CASE 13363 Published on 28.02.2016

Hamman\'s syndrome - pneumomediastinum, subcutaneous emphysema and pneumorachis


Chest imaging

Case Type

Clinical Cases


Diogo Roriz, Marta Sofia Barros, Luisa Teixeira, Pedro Belo Soares, Filipe Caseiro Alves

Centro Hospitalar e Universitário de Coimbra,Radiologia; Rua João de Oliveira Salgado, lote 6 1º dto, Costa 4810-015 Guimarães, Portugal;

24 years, female

Area of Interest Thorax, Neuroradiology spine ; Imaging Technique CT
Clinical History
A 24 year-old female came to the emergency department complaining of increased dyspnoea over the last hours. She also reported cough and thoracic pain. On arrival the patient had tachycardia, tachypnea. The patient was previously healthy and denied any trauma or drug abuse.
Imaging Findings
The chest radiograph (Figure 1) revealed the presence of free air in the supra-clavicular soft tissues, consistent with subcutaneous emphysema. Air could also be identified outlining the mediastinal pleura, along with the continuous diaphragm sign, confirming the presence of pneumomediastinum.
The non-contrast-enhanced CT (Figure 2) demonstrated subcutaneous emphysema, pneumomediastinum, as well as the presence of air in the cervical canal, consistent with pneumorachis. The track of air contacting the cervical deep soft tisses to the vertebral canal can be seen through the conjugated foramen.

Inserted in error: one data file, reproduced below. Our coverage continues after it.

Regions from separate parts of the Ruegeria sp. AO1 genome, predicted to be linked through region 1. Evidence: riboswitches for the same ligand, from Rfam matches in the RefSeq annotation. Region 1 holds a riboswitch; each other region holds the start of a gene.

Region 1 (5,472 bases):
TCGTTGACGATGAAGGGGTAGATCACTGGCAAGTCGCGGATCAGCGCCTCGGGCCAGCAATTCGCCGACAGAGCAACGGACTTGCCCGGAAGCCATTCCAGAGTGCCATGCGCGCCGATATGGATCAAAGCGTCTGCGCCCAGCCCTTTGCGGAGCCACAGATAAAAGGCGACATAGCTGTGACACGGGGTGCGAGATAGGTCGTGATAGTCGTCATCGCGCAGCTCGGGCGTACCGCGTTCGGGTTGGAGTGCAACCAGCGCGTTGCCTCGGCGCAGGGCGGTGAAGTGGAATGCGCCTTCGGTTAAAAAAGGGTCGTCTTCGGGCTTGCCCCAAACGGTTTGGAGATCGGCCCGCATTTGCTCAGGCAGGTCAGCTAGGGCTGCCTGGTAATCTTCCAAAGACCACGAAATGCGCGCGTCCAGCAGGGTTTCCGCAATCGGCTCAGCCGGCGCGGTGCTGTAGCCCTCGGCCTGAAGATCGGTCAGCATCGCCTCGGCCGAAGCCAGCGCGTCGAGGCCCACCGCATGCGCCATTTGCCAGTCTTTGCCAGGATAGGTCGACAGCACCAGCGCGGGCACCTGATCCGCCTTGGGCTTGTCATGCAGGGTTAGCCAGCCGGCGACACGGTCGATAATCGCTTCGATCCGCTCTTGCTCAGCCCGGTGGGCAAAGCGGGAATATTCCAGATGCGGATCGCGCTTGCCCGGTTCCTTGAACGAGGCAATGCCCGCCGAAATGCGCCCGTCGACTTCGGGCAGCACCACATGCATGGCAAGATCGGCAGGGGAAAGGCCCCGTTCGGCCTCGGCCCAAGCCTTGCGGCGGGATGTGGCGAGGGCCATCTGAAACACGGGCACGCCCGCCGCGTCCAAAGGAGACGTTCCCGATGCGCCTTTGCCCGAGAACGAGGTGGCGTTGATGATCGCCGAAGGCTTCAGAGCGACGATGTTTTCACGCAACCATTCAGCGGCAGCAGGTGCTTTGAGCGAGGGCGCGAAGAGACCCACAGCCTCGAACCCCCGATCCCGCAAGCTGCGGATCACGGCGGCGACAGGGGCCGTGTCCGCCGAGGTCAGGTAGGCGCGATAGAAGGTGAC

Pneumomediastinum is a condition defined by the presence of air in the mediastinum. Most frequently it is secondary to trauma, endobronchial or oesophageal procedures, surgery or hollow organ perforation [1]. Spontaneous pneumomediastinum was first described by Hamman in 1939 [2] when no obvious cause is identified. It is more common in youngsters, between the 2nd and the 4th decade, especially in males. Precipitating factors such as cough, labor [3] or drug abuse have been described.
The Macklin effect [4] establishes that alveolar rupture occurs due to increased intrathoracic pressure, which results in air dissecting the bronchovascular sheath until the mediastinum. Thoracic pain, cough and dyspnoea are the clinical signs.

Air may extend to other nearby structures, such as the soft tissues of the head and neck, resulting in subcutaneous emphysema. A crepitus on palpation of the affected body region is a characteristic sign, while neck pain is a rare one.
Rarely, air in the deep cervical tissues of the neck may also reach the spinal canal through the intervertebral foramina [5], causing pneumorachis. Most frequently it is asymptomatic, but signs of spinal cord compression may develop.

The chest radiograph is a good first-line technique in the evaluation of pneumomediastinum and might reveal: continuous diaphragm sign, air outlining the mediastinic structures, pneumopericardium, ring around artery sign or the tubular artery sign. It may also show air in the soft tissues of the chest or neck and the gingko leaf sign if air is seen involving the pectoralis major muscle.
The CT is a more sensitive technique, being able to show small amounts of free air, not visible in the chest radiograph. It also has the advantage of establishing a better anatomy for the mediastinic free air and reveal the presence of lung pathology such as subpleural bullae that might have caused the pneumomediastinum. CT can also reveal the presence of pneumorachis.

Treatment is supportive, with oxygen, sedatives and analgesics being usually sufficient. Recurrence is uncommon and also responds to conservative measures.
Differential Diagnosis List
Spontaneous pneumomediastinum, subcutaneous emphysema and pneumorachis
Final Diagnosis
Spontaneous pneumomediastinum, subcutaneous emphysema and pneumorachis
Case information
DOI: 10.1594/EURORAD/CASE.13363
ISSN: 1563-4086